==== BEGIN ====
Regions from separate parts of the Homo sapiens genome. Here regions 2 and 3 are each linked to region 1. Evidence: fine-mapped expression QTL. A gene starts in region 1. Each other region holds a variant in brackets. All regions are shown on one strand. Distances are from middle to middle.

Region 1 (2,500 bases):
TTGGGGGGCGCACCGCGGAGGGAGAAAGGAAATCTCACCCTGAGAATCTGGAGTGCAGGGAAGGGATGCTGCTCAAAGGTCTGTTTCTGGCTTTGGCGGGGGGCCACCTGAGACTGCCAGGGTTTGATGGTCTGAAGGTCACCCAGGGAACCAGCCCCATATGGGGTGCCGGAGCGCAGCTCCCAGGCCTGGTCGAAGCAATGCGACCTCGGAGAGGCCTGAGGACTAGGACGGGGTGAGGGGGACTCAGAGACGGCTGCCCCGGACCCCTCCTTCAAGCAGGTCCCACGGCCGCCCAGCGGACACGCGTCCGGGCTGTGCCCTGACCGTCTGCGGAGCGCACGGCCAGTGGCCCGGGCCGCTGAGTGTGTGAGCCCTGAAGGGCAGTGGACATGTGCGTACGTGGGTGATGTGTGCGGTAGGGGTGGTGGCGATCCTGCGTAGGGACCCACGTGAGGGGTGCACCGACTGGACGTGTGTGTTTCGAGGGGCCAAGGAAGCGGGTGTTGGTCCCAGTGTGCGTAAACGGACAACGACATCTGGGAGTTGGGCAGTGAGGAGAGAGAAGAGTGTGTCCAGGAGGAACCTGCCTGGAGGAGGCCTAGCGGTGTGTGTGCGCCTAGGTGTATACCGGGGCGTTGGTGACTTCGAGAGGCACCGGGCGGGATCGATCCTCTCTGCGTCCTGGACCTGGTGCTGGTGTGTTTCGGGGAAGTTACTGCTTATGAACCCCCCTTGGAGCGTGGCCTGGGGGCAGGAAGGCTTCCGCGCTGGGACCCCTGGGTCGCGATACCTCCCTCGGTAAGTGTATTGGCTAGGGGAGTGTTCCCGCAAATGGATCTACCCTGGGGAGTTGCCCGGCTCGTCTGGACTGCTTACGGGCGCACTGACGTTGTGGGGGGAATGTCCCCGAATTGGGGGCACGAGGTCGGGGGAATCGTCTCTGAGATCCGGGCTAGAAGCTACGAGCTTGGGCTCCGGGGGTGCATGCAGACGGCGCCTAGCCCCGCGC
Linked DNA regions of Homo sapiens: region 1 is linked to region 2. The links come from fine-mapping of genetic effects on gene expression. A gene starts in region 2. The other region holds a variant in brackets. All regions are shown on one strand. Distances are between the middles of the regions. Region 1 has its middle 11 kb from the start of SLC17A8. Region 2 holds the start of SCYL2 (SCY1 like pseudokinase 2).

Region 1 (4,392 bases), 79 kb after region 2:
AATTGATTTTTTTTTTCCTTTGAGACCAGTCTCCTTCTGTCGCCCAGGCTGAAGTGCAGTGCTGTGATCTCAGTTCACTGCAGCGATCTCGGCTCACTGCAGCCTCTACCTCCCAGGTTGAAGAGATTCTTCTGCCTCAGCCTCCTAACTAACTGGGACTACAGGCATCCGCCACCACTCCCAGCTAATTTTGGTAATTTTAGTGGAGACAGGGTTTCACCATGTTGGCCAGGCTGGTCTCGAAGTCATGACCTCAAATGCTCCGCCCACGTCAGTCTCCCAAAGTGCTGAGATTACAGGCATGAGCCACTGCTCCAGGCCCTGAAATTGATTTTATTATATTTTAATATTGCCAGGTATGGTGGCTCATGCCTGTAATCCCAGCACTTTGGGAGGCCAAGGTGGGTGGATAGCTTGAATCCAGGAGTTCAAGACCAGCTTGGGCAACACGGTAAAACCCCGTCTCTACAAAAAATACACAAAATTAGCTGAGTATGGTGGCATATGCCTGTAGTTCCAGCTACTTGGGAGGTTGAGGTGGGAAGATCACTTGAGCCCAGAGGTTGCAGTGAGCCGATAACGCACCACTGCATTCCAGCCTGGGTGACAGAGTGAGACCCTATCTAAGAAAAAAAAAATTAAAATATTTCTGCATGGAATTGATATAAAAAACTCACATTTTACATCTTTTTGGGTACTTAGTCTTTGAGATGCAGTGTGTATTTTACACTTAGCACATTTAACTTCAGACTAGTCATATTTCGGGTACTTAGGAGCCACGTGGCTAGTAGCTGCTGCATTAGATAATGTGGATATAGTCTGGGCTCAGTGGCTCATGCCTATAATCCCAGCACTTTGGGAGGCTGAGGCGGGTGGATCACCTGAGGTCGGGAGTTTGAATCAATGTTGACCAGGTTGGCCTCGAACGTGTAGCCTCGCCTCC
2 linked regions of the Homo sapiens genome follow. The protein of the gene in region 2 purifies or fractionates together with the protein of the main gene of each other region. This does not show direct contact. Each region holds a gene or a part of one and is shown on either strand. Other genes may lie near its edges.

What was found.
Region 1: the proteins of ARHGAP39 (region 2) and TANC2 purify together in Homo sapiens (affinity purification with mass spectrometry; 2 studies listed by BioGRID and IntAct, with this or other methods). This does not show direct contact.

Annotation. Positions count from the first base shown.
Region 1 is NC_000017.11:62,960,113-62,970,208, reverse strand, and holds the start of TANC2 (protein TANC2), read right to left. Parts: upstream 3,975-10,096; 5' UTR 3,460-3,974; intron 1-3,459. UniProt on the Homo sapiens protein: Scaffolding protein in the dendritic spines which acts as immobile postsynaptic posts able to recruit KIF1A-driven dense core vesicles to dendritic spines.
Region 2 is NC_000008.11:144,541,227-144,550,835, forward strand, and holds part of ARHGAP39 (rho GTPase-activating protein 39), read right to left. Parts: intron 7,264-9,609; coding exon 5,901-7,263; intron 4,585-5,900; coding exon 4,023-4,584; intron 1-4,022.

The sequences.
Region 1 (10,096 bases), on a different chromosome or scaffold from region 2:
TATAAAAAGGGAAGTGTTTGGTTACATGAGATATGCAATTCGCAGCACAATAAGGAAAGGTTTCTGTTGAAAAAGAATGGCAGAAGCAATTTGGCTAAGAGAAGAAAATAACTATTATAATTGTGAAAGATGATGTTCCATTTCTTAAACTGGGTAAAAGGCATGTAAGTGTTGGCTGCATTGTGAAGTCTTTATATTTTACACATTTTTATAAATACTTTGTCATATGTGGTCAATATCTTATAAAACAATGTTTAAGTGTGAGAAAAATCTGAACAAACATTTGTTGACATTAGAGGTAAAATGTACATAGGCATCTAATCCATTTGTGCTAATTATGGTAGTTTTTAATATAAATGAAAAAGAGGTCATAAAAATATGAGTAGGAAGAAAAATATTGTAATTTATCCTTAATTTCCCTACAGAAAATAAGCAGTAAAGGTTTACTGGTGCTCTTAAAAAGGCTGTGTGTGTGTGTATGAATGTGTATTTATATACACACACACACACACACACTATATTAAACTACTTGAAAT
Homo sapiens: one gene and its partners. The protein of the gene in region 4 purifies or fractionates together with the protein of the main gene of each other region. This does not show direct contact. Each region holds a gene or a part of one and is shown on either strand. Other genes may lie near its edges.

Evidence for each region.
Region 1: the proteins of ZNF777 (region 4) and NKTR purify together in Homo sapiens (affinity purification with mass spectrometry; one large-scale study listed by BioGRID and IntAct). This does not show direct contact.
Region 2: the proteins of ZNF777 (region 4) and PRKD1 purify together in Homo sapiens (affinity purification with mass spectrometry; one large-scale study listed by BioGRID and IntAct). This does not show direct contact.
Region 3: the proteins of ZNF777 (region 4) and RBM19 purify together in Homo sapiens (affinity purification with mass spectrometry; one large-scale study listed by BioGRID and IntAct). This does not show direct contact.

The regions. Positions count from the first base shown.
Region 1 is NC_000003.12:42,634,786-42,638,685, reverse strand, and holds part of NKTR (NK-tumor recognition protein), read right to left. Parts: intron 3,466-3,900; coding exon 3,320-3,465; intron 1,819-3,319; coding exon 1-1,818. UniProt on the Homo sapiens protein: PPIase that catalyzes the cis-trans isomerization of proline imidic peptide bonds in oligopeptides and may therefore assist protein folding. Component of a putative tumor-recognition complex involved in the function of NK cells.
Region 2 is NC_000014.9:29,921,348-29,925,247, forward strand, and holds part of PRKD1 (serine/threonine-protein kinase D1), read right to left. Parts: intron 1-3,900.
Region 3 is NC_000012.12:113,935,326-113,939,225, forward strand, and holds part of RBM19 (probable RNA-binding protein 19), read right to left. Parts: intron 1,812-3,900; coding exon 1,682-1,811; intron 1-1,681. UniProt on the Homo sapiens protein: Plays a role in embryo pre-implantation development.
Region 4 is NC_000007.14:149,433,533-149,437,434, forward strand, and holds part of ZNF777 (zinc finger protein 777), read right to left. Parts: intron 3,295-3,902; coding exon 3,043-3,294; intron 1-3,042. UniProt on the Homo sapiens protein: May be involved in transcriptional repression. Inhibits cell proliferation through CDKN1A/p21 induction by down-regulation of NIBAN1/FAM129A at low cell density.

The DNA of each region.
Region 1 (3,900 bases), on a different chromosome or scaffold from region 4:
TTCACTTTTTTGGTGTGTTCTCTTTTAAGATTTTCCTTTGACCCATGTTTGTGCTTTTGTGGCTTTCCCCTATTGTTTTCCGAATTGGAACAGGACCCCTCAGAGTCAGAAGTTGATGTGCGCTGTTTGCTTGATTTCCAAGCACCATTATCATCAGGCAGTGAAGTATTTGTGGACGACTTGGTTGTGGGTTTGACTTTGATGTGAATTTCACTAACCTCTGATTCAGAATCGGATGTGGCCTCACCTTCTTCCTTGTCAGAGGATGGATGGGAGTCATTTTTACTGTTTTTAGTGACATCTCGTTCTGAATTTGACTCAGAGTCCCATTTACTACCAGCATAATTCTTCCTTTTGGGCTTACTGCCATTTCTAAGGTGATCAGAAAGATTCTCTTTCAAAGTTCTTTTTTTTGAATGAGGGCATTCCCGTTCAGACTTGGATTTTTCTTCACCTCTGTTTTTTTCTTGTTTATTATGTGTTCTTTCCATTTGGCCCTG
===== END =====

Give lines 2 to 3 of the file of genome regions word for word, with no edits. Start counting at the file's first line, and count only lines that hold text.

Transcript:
Region 1 (2,500 bases):
TTGGGGGGCGCACCGCGGAGGGAGAAAGGAAATCTCACCCTGAGAATCTGGAGTGCAGGGAAGGGATGCTGCTCAAAGGTCTGTTTCTGGCTTTGGCGGGGGGCCACCTGAGACTGCCAGGGTTTGATGGTCTGAAGGTCACCCAGGGAACCAGCCCCATATGGGGTGCCGGAGCGCAGCTCCCAGGCCTGGTCGAAGCAATGCGACCTCGGAGAGGCCTGAGGACTAGGACGGGGTGAGGGGGACTCAGAGACGGCTGCCCCGGACCCCTCCTTCAAGCAGGTCCCACGGCCGCCCAGCGGACACGCGTCCGGGCTGTGCCCTGACCGTCTGCGGAGCGCACGGCCAGTGGCCCGGGCCGCTGAGTGTGTGAGCCCTGAAGGGCAGTGGACATGTGCGTACGTGGGTGATGTGTGCGGTAGGGGTGGTGGCGATCCTGCGTAGGGACCCACGTGAGGGGTGCACCGACTGGACGTGTGTGTTTCGAGGGGCCAAGGAAGCGGGTGTTGGTCCCAGTGTGCGTAAACGGACAACGACATCTGGGAGTTGGGCAGTGAGGAGAGAGAAGAGTGTGTCCAGGAGGAACCTGCCTGGAGGAGGCCTAGCGGTGTGTGTGCGCCTAGGTGTATACCGGGGCGTTGGTGACTTCGAGAGGCACCGGGCGGGATCGATCCTCTCTGCGTCCTGGACCTGGTGCTGGTGTGTTTCGGGGAAGTTACTGCTTATGAACCCCCCTTGGAGCGTGGCCTGGGGGCAGGAAGGCTTCCGCGCTGGGACCCCTGGGTCGCGATACCTCCCTCGGTAAGTGTATTGGCTAGGGGAGTGTTCCCGCAAATGGATCTACCCTGGGGAGTTGCCCGGCTCGTCTGGACTGCTTACGGGCGCACTGACGTTGTGGGGGGAATGTCCCCGAATTGGGGGCACGAGGTCGGGGGAATCGTCTCTGAGATCCGGGCTAGAAGCTACGAGCTTGGGCTCCGGGGGTGCATGCAGACGGCGCCTAGCCCCGCGC